The NDP is raising questions about Burnaby MLA Harry Bloy's involvement in a leaked strategy to target the ethnic vote, a plan that has left the Liberals mired in controversy as the election approaches.
"I don't know how deeply (Bloy) was involved at the time, but he was the minister at that time," said Burnaby-Edmonds MLA Raj Chouhan. As for targeting the ethnic vote, Chouhan said all political parties do that.
"That's fine, we have no problem with that, but when you're using government time and staff, that's not acceptable," he said. "The government rules are very clear - that no staff, no resources be used for political partisan purposes. ... What we are objecting to is tax dollars being used to prop up the B.C. Liberal election machinery."
The 17-page "multicultural strategic outreach plan," dated January 2012, outlined a strategy to capture the "ethnic vote" by targeting quick wins and identifying and correcting historical wrongs. The apology for the 1914 Komagata Maru incident was cited, where hundreds of Indian passengers aboard the ship were turned away from Vancouver because of their race.
The premier's deputy chief of staff, Kim Haakstad, sent the email to government staffers, some in the premier's office, all using personal emails addresses, which are not subject to freedom of information requests.
While the document is more than a year old, Chouhan said it was leaked to the NDP "recently," but he couldn't say how long, exactly, the NDP sat on it before they presented it in the legislature on Wednesday, Feb. 27.
According to the plan's synopsis, "anecdotal reports suggest some ethnic communities, particularly Chinese, feel that they are ignored by government between elections," and the plan's objective is to "re-enage with ethnic voters and media."
The plan was broken into eight key components, but overall responsibility was designated to the minister of state for multiculturalism, a post Bloy held in January 2012. One of the email recipients was David Ritchie, who was working as Bloy's assistant at the time. Bloy did not return calls from the NOW, but he wasn't the only local connection. Burnaby's Brian Bonney, who handled communications for the ministry of state for multiculturalism at the time, was designated as one of the leaders for the plan's coordinated media strategy. Burnaby North MLA Richard Lee was also mentioned under a list of bullet points on government's weaknesses on "the multicultural file." "Caucus has only a few ethnic MLAs, and only one (Richard Lee) who is fluent in a target language other than English," the document reads.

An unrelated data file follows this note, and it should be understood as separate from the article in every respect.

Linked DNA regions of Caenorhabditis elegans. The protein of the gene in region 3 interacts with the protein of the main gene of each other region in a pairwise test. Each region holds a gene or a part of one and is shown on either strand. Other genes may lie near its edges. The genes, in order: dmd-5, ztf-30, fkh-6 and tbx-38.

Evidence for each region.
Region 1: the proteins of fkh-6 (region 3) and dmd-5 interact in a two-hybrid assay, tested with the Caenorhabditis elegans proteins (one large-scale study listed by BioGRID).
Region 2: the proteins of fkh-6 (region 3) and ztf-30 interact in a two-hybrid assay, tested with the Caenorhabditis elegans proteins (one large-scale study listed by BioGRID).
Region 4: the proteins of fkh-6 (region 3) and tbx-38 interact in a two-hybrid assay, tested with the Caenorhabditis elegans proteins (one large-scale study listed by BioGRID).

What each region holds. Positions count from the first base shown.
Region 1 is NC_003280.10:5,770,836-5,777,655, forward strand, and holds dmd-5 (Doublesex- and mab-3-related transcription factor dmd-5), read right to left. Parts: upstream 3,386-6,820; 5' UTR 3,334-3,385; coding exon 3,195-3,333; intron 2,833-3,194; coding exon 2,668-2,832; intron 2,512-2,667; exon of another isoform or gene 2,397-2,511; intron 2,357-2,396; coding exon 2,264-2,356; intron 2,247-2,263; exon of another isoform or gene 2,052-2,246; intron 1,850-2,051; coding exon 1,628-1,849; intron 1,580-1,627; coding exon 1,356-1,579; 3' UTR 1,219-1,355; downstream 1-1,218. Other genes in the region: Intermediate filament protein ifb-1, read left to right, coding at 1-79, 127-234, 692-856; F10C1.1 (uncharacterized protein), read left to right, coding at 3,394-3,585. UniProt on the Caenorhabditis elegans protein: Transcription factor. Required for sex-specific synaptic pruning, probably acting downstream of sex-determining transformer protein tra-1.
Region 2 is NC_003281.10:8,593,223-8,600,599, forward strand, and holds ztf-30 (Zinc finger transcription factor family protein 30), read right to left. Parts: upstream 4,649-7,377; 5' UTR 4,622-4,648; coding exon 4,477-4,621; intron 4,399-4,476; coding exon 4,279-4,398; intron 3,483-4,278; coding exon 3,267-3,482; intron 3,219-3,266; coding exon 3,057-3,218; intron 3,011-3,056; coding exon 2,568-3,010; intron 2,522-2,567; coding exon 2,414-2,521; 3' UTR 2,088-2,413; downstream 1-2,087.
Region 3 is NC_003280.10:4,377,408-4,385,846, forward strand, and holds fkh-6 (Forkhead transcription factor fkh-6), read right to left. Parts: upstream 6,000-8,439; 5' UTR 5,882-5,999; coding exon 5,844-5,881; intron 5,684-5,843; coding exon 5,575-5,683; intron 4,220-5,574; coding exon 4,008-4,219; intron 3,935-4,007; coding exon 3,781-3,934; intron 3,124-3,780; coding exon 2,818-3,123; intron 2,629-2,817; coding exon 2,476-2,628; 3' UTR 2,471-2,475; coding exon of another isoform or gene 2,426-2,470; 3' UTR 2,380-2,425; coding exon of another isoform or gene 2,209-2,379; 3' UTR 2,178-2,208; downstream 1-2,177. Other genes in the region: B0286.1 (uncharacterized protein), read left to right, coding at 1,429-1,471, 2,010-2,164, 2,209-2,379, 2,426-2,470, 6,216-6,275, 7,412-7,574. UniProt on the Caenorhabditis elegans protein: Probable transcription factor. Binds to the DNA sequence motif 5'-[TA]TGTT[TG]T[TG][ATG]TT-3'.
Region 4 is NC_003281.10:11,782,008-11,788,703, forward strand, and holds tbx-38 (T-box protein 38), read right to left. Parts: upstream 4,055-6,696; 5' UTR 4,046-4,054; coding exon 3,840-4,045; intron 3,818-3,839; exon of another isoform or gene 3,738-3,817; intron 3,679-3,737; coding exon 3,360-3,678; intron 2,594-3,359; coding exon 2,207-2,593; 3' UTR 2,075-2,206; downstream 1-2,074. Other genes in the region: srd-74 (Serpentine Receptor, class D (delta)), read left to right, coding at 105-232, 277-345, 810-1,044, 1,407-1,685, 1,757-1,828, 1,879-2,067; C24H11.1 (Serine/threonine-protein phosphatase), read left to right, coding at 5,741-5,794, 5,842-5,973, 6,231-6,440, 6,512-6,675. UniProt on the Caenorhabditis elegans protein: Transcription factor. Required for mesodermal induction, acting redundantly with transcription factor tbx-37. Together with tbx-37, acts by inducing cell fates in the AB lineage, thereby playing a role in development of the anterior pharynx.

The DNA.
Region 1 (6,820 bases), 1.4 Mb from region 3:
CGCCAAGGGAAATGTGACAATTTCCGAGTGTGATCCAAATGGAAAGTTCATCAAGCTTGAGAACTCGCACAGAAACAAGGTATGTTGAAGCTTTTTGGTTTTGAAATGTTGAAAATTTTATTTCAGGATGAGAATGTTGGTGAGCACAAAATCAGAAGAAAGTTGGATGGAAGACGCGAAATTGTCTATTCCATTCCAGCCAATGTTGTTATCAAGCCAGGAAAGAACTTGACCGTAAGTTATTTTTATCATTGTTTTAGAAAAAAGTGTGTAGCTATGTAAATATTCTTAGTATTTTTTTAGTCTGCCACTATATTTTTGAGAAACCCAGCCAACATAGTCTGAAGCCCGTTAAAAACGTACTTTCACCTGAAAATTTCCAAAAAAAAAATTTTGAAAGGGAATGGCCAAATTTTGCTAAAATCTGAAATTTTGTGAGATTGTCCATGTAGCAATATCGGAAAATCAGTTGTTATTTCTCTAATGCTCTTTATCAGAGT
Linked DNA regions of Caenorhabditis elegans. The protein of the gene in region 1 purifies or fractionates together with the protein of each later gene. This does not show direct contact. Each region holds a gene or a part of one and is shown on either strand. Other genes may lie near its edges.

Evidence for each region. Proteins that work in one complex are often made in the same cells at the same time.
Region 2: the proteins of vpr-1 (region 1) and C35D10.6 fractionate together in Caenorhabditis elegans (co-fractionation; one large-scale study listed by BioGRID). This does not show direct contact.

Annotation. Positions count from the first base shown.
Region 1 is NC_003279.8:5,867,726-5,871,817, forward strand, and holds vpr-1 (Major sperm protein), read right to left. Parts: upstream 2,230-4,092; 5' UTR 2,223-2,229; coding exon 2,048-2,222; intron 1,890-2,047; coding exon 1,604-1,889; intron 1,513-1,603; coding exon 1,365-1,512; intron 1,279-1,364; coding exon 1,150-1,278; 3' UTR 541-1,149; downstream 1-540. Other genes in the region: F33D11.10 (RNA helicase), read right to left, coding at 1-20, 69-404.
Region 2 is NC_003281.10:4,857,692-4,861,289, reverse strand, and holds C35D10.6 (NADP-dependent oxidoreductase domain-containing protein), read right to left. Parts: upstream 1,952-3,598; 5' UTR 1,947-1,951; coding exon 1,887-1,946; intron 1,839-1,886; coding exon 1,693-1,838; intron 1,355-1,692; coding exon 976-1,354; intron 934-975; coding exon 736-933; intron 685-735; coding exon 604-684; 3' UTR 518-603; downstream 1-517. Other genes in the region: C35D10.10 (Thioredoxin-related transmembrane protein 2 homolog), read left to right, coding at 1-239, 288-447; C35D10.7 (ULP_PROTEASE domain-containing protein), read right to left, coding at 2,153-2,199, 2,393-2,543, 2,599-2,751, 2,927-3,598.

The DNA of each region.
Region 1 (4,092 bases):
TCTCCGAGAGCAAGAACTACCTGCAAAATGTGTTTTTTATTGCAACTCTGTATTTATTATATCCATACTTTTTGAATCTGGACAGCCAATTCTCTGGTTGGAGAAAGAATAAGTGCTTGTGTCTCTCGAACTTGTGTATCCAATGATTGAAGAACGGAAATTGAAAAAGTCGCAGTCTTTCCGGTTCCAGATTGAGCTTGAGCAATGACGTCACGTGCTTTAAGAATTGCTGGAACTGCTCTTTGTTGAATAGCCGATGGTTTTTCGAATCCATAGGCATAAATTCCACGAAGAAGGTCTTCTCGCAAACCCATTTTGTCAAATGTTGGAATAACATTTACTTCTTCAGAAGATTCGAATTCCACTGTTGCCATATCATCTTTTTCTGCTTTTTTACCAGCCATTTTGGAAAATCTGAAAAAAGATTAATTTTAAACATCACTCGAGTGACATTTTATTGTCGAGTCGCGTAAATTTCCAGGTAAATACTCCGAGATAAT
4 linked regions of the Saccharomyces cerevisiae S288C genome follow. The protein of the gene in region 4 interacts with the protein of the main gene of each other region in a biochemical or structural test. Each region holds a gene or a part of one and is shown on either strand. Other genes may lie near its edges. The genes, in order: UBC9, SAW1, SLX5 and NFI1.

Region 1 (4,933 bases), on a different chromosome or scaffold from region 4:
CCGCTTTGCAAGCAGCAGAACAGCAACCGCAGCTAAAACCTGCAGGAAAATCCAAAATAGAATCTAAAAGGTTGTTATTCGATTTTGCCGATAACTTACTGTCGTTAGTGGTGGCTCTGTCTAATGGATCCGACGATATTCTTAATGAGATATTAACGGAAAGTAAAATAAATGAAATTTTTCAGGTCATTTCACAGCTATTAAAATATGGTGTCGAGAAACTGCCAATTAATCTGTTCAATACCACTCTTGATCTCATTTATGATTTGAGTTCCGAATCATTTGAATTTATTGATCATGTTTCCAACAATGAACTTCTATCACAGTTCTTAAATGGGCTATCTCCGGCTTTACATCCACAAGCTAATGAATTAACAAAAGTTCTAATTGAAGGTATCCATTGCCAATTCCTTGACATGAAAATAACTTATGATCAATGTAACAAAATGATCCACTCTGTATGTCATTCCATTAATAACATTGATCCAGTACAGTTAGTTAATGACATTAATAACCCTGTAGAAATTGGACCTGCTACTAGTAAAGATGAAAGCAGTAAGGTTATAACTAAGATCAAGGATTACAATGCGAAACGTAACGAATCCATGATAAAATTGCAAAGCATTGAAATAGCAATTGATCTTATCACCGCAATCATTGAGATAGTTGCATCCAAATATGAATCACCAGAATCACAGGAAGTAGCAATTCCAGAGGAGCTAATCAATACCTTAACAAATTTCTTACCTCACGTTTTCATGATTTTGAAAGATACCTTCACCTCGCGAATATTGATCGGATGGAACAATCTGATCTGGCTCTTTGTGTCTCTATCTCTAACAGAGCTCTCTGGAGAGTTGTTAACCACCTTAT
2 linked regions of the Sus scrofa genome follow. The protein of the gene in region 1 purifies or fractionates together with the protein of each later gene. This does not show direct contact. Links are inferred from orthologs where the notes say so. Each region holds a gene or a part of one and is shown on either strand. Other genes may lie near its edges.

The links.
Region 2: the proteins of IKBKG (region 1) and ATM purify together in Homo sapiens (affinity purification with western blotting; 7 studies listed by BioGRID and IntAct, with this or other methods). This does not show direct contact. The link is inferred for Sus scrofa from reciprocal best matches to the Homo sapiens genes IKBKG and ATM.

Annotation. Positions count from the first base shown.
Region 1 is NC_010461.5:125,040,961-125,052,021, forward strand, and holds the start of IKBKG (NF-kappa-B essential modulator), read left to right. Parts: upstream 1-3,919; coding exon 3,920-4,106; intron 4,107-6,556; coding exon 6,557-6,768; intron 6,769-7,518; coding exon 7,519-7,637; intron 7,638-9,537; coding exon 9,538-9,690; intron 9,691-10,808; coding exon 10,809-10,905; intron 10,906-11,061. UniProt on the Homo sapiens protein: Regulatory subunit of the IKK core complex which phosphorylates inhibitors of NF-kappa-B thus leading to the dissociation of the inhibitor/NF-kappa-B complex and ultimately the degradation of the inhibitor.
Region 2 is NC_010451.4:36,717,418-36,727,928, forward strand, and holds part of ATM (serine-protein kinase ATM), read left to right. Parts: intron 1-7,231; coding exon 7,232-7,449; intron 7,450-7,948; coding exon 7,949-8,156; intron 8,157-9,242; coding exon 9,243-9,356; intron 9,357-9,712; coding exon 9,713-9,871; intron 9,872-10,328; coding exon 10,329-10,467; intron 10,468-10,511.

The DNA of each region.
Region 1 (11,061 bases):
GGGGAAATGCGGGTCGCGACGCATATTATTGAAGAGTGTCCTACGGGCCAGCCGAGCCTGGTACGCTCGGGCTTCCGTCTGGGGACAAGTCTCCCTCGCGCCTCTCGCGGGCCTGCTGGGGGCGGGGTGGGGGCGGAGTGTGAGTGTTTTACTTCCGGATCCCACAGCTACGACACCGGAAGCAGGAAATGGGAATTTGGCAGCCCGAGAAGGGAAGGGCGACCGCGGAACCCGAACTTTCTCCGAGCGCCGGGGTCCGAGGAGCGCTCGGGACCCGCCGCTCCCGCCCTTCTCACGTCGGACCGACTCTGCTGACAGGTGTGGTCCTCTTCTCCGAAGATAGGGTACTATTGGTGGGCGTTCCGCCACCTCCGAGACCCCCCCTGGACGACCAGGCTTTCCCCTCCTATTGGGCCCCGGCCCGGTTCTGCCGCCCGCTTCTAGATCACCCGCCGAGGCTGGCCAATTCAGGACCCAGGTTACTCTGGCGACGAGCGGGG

On Thursday, Clark issued an apology in the house via Housing Minister Rich Coleman, and she asked for a review to determine whether government resources were misused. Employment standards for B.C. public service workers forbid political activity on the job. Haakstad resigned late on Friday, and at a vice-president of a Liberal riding association has left in upset. (Three other association presidents have left, but the Liberal Party is saying their departures were for different reasons.) Clark emerged from a cabinet meeting Sunday and apologized - this time in person and in front of media - about the document's language.
On Monday, John Yap, the current minister of state for multiculturalism, stepped aside over the scandal.
Rana Dhatt, executive director of the Burnaby Multicultural Society said it was "totally wrong" to target the ethnic vote.
"It seems that all parties do it. These people just happened to get caught," he said. "It's unfortunate that society's past wrongs, such as the Komagata Maru and the Chinese Head tax, would be used as a tool to win ethnic votes. The real feedback from individuals is that: Was that apology really genuine or is it a tool to win ethnic votes? I don't think politicians should underestimate the ethnic voters. They are far more educated in the political process than to be isolated and uniquely targeted as an ethnic individual. I'm sure ethnic individuals want to be treated as the rest of the society in general. ... They are no different from any other citizens of Burnaby of B.C."